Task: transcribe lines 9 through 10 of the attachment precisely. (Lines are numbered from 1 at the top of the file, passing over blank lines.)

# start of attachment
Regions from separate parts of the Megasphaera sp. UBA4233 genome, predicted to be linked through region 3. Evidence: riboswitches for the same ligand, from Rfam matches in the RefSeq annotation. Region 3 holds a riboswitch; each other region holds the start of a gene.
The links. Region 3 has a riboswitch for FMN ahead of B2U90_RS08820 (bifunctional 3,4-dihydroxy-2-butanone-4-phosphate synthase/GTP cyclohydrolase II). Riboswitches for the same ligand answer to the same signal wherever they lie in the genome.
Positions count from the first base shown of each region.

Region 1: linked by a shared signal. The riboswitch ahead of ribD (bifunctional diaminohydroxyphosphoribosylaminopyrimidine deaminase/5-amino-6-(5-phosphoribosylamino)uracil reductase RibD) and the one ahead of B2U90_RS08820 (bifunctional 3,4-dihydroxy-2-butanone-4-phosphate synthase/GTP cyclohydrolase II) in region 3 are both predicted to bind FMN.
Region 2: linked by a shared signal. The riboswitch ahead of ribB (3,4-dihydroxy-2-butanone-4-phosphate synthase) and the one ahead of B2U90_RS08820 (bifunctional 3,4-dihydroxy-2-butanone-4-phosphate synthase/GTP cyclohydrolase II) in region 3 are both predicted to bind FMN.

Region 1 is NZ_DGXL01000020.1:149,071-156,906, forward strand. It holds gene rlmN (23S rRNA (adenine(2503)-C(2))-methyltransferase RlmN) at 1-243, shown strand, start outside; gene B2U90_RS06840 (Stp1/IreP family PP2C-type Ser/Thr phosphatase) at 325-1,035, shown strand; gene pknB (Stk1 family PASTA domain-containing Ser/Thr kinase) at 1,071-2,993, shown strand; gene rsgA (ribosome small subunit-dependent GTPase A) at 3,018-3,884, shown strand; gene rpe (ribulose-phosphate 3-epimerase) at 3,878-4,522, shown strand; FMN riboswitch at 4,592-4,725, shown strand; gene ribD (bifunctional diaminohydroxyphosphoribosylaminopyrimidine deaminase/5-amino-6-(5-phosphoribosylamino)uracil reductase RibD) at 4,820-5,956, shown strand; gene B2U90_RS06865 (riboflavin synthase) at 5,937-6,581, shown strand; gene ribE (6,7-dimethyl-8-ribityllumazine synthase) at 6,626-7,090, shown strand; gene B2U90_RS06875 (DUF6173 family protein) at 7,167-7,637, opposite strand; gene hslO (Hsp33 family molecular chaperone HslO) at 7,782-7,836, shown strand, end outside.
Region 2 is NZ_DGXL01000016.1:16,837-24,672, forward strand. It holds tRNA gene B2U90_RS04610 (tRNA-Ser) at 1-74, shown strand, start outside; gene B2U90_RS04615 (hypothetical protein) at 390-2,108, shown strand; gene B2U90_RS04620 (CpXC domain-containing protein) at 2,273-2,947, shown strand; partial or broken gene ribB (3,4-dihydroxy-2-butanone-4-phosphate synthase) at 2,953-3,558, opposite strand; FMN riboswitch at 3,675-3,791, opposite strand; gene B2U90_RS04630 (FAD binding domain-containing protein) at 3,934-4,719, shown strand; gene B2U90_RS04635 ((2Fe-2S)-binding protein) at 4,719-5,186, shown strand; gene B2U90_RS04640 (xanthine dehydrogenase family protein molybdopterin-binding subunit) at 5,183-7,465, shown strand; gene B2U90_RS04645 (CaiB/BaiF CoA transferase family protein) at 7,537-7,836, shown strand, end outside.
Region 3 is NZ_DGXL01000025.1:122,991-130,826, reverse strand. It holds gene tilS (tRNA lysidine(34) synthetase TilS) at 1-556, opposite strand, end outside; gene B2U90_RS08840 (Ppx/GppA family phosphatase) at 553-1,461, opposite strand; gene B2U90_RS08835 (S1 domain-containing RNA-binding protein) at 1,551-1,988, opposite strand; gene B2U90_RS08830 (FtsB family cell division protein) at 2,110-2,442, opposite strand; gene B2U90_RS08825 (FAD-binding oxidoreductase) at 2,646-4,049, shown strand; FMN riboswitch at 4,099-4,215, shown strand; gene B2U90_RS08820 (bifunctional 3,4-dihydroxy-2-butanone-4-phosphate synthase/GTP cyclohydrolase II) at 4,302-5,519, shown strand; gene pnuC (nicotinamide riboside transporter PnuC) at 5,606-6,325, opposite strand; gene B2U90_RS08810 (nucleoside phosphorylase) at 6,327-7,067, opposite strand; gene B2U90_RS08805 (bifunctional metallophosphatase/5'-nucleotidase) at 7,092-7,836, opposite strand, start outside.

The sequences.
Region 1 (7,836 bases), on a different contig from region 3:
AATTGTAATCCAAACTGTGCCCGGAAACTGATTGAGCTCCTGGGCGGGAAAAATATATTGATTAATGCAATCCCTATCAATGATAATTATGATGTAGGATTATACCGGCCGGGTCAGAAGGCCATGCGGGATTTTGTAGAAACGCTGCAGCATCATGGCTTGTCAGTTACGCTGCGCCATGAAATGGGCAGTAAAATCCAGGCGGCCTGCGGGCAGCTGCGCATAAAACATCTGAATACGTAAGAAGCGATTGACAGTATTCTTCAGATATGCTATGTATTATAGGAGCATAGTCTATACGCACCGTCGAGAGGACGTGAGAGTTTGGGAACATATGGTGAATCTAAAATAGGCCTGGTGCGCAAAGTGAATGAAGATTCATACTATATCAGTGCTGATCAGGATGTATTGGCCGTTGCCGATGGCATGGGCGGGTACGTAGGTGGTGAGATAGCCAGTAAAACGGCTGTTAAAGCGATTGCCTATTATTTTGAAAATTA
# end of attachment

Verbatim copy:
The sequences.
Region 1 (7,836 bases), on a different contig from region 3: